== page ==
Some congressional Democrats are working to limit the president's power under the Insurrection Act after President Donald Trump threatened to invoke it in response to ongoing protests nationwide.
The Insurrection Act allows a president to deploy active military troops to quell domestic civil disorder. It was last used in 1992 by former President George H.W. Bush during the Los Angeles riots.
On Thursday, U.S. Sen. Richard Blumenthal introduced the Curtailing Insurrection Act Violations of Individuals' Liberties Act, or CIVIL Act. The bill would require the president to consult with Congress before invoking the Insurrection Act and limit any deployment to 14 days unless Congress chooses to extend it, among other things.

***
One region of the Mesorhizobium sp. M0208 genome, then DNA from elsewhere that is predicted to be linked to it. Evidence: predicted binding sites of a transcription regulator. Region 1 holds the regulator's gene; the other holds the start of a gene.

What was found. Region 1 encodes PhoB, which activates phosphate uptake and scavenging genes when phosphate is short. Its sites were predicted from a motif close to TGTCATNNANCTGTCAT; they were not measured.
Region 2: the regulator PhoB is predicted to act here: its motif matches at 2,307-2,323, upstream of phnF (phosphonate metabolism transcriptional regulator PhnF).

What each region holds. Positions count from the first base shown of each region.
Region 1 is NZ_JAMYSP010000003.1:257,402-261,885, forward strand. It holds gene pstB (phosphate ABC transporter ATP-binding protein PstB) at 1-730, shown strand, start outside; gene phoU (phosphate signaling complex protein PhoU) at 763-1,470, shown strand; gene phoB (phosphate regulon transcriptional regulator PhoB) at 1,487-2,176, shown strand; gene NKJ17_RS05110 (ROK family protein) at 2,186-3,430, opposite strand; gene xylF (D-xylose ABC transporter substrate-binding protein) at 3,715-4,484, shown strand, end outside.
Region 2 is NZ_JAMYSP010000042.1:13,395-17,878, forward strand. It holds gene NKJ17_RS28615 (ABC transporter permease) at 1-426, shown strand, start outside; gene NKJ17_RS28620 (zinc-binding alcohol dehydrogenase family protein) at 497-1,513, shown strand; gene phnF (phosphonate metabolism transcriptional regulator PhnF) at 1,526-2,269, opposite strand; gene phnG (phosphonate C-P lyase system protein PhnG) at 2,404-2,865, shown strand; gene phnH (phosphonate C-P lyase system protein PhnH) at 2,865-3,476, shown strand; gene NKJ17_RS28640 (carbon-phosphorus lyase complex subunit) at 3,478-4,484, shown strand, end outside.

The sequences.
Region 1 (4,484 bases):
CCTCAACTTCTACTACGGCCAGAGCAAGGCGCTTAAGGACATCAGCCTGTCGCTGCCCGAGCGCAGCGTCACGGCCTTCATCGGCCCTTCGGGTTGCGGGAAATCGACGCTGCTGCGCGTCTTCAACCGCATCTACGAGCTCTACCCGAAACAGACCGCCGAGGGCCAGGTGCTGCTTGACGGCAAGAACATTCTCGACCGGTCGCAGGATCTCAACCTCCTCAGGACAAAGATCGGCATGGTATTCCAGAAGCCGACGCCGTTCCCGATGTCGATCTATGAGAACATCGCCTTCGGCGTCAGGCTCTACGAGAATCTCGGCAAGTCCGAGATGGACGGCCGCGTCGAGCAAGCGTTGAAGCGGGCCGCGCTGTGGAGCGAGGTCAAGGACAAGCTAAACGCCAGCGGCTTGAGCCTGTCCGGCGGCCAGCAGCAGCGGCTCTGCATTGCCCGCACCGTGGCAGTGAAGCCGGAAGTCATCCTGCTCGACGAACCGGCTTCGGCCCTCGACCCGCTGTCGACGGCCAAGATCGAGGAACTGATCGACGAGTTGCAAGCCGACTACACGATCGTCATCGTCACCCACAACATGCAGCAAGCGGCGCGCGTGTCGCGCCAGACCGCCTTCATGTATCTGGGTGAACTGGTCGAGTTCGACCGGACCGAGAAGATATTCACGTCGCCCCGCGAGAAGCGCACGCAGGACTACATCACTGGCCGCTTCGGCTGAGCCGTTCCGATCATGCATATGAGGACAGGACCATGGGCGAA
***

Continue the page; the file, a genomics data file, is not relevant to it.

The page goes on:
Meanwhile, U.S. Reps. Pramila Jayapal, Ilhan Omar and Mark Pocan also announced they'll soon introduce legislation to "amend the law to require congressional approval prior to the deployment of U.S. troops."
President Trump's threat to deploy troops to crack down on protests has received criticism from state and military leaders alike. Defense Secretary Mark Esper publicly expressed his opposition to invoking the Act shortly after the president's remarks.
"The option to use active-duty forces in a law enforcement role should only be used as a matter of last resort and only in the most urgent and dire of situations," Esper said. "We are not in one of those situations now. I do not support invoking the Insurrection Act."